Rabies is a viral disease that affects the brain and spinal cord of all mammals, including cats, dogs and humans. This preventable disease has been reported in every state except Hawaii, and annually causes the deaths of more than 50,000 humans and millions of animals worldwide. There's good reason that the very word “rabies” evokes fear in people-once symptoms appear, rabies is close to 100-percent fatal.
How Would My Cat Get Rabies?
There are several reported routes of transmission of the rabies virus. Rabies is most often transmitted through a bite from an infected animal. Less frequently, it can be passed on when the saliva of an infected animal enters another animal's body through mucous membranes or an open, fresh wound.
The risk for contracting rabies runs highest if your cat is exposed to wild animals. Outbreaks can occur in populations of wild animals (most often raccoons, bats, skunks and foxes in this country) or in areas where there are significant numbers of unvaccinated, free-roaming dogs and cats. In the United States, rabies is reported in cats more than in any domestic species.
What Are the General Symptoms of Rabies?
Animals will not show signs immediately following exposure to a rabid animal. Symptoms can be varied and can take months to develop. Classic signs of rabies in cats are changes in behavior (including aggression, restlessness and lethargy), increased vocalization, loss of appetite, weakness, disorientation, paralysis, seizures and even sudden death.
Which Cats Are the Most at Risk for Getting Rabies?
Unvaccinated cats who are allowed to roam outdoors are at the highest risk for rabies infection. Outdoor cats may, in the course of daily life, get into a fight with an infected wild animal or an infected stray dog or cat. And although widespread vaccination programs have helped to control rabies in dogs, feral cat populations remain a reservoir host for the rabies virus.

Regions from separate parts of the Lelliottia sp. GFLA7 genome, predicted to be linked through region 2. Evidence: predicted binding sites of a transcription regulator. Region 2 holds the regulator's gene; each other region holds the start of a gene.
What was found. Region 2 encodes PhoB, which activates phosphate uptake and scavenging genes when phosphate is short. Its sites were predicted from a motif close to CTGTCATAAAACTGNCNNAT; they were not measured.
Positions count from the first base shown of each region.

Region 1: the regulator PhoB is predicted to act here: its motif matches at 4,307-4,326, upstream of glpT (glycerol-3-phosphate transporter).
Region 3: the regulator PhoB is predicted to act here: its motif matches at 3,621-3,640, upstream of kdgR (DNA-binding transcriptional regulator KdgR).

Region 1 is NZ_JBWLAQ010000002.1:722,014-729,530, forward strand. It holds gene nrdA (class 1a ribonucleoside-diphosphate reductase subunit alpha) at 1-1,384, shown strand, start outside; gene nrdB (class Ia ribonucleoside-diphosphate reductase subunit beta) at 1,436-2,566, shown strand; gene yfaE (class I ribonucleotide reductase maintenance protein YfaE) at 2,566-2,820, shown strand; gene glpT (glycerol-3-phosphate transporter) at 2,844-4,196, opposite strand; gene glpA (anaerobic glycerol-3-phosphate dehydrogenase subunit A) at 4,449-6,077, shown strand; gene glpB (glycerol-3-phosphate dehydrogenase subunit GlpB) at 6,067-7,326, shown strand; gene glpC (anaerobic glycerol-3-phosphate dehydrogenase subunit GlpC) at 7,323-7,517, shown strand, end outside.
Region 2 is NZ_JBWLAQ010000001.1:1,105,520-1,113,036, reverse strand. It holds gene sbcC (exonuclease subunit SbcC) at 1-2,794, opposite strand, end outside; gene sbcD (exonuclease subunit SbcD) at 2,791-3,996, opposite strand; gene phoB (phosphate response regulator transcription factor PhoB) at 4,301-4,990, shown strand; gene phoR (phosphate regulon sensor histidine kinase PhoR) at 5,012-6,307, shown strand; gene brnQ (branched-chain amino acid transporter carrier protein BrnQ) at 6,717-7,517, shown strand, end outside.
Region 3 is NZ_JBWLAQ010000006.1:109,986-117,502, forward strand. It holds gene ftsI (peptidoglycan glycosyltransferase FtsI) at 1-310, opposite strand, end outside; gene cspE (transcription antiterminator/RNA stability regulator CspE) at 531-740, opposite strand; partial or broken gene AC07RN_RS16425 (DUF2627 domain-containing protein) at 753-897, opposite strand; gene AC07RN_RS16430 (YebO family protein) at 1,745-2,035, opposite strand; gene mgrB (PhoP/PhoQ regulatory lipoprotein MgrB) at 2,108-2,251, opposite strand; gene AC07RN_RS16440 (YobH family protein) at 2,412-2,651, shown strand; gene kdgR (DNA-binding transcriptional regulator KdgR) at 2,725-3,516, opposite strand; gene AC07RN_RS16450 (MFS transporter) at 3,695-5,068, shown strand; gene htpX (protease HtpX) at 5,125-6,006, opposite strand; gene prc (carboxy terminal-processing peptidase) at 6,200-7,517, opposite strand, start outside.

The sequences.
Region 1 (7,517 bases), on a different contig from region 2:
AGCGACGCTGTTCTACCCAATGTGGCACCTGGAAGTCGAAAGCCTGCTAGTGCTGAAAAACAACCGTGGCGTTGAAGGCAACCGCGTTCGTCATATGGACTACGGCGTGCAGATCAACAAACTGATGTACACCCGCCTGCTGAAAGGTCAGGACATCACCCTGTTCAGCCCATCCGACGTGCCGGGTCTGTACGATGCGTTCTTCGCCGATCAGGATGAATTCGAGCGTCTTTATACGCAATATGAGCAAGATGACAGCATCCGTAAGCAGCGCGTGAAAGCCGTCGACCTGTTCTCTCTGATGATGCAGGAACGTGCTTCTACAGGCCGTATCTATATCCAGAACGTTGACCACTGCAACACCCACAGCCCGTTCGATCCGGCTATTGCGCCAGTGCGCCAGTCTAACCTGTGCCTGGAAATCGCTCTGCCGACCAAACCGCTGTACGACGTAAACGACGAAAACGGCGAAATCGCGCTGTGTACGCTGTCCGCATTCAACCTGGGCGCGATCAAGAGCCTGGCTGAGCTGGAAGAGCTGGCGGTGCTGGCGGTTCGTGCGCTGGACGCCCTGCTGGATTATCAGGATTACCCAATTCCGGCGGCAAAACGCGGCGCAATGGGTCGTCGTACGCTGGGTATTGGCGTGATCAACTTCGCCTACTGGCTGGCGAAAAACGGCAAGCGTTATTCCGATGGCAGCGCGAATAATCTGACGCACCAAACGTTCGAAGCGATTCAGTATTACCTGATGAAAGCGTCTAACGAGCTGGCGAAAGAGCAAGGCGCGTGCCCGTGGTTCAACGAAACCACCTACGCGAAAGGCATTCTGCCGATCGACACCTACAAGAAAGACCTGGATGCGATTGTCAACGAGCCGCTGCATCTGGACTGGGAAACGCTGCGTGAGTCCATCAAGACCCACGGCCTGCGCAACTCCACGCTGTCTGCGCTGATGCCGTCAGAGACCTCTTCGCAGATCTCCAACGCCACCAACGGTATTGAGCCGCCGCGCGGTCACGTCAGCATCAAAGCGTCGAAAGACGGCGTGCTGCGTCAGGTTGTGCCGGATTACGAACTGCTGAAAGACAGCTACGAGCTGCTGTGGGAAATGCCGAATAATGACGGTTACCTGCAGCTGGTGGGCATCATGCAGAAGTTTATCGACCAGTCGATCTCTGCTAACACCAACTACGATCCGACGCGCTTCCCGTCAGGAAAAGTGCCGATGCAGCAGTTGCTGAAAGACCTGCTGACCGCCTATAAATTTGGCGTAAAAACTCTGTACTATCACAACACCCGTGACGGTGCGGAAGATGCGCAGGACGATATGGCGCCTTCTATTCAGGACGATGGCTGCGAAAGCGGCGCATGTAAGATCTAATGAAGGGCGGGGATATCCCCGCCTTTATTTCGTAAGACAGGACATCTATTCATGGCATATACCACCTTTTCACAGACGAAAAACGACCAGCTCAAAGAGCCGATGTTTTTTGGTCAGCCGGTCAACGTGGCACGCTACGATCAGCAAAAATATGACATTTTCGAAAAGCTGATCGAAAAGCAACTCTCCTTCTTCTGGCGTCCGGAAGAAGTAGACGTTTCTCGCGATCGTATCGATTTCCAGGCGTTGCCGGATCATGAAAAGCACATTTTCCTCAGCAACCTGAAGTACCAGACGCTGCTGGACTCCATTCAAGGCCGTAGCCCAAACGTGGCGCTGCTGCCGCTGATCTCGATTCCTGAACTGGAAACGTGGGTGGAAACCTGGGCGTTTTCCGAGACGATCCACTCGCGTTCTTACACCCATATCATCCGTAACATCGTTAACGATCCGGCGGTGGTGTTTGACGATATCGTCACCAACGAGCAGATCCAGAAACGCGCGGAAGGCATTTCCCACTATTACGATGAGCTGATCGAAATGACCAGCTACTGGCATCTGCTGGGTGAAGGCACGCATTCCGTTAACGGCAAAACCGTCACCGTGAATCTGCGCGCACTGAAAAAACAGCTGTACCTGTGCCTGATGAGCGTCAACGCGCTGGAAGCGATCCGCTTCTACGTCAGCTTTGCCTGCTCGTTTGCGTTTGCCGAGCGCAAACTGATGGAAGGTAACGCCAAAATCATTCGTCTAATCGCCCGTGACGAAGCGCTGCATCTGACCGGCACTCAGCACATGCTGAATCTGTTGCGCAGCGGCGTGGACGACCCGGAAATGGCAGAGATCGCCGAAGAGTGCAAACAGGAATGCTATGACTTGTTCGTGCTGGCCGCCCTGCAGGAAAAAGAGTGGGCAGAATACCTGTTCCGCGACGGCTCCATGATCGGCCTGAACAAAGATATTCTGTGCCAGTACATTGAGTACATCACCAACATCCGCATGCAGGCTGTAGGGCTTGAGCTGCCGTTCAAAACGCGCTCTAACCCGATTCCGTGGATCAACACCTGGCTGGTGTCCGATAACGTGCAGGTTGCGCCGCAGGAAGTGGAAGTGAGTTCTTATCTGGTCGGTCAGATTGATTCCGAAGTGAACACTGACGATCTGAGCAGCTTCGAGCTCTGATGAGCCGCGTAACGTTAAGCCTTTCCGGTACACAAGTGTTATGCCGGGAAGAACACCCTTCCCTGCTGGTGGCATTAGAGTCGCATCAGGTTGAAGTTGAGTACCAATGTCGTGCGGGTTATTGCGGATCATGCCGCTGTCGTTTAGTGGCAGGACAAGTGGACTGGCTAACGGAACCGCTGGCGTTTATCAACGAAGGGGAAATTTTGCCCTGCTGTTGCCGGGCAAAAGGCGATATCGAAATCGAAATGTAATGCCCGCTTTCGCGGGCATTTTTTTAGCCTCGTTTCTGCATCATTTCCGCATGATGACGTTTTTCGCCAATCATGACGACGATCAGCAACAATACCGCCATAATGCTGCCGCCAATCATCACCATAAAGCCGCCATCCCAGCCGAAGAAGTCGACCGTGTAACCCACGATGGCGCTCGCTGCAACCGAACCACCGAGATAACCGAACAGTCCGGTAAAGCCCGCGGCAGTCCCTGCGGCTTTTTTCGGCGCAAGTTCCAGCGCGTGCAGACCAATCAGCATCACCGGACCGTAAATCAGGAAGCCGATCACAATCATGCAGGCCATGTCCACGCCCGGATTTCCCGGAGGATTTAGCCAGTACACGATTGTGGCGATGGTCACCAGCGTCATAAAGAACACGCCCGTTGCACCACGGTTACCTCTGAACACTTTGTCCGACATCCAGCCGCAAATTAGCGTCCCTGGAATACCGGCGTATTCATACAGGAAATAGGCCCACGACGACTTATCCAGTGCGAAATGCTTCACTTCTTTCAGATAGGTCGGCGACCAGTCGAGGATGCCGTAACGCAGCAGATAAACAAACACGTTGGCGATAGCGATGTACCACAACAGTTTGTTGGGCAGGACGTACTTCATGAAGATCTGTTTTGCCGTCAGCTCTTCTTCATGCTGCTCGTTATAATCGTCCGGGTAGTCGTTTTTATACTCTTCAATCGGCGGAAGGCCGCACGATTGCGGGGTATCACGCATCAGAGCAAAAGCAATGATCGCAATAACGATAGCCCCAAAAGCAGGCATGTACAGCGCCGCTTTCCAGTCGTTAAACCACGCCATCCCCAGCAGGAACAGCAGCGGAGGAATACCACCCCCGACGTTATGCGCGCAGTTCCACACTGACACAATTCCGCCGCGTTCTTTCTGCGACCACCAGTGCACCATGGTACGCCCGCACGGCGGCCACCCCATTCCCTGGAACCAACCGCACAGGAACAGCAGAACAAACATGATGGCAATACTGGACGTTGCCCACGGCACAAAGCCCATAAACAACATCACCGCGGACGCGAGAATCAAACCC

How Is Rabies Diagnosed?
There is no accurate test to diagnose rabies in live animals. The direct fluorescent antibody test is the most accurate test for diagnosis, but it can only be performed after the death of the animal. The rabies virus can incubate in a cat's body anywhere from just one week to more than a year before becoming active. When the virus does become active, symptoms appear quickly.
How Is Rabies Treated?
There is no treatment or cure for rabies once symptoms appear. The disease results in fatality.
How Can Rabies Be Prevented?
Vaccination is the key-and in most areas of the country, it's the law. All companion felines should be kept regularly vaccinated by a veterinarian with a licensed rabies vaccine. You'll need to discuss the revaccination schedule with your veterinarian, as it will depend on local or state laws and the duration of the vaccine's immunity.
Vaccinating your cat doesn't just protect her from rabies-it also protects your cat if she bites someone. Some local ordinances require lengthy quarantines-or euthanasia-of pets who have bitten someone if the owner does not have proof of current vaccination.
To further reduce the chances of your cat becoming infected with the rabies virus, ASPCA experts recommend keeping your pet indoors.
What Should I Do If I Think My Cat Has Had Contact with a Rabid Animal?
Put on some gloves to protect yourself from infection, and call your veterinarian for an immediate appointment! You'll also need to contact local animal control officers if the animal who bit your pet is still at large; they will be best able to safely apprehend and remove the animal from the environment.
A cat who is up to date with his vaccinations and who has been bitten by a possibly rabid animal should also be given a rabies booster vaccine immediately and kept under observation for 45 days.
What Should I Do If I Think I've Been Bitten by a Rabid Animal?
See your doctor immediately! You may need to get a series of injections.
Note: Do not attempt to handle or capture a wild animal who is acting strangely (i.e., a nocturnal animal who is out during the day, an animal who acts unusually tame). Report the animal to local animal control officers as soon as possible.
Latest Cat Health News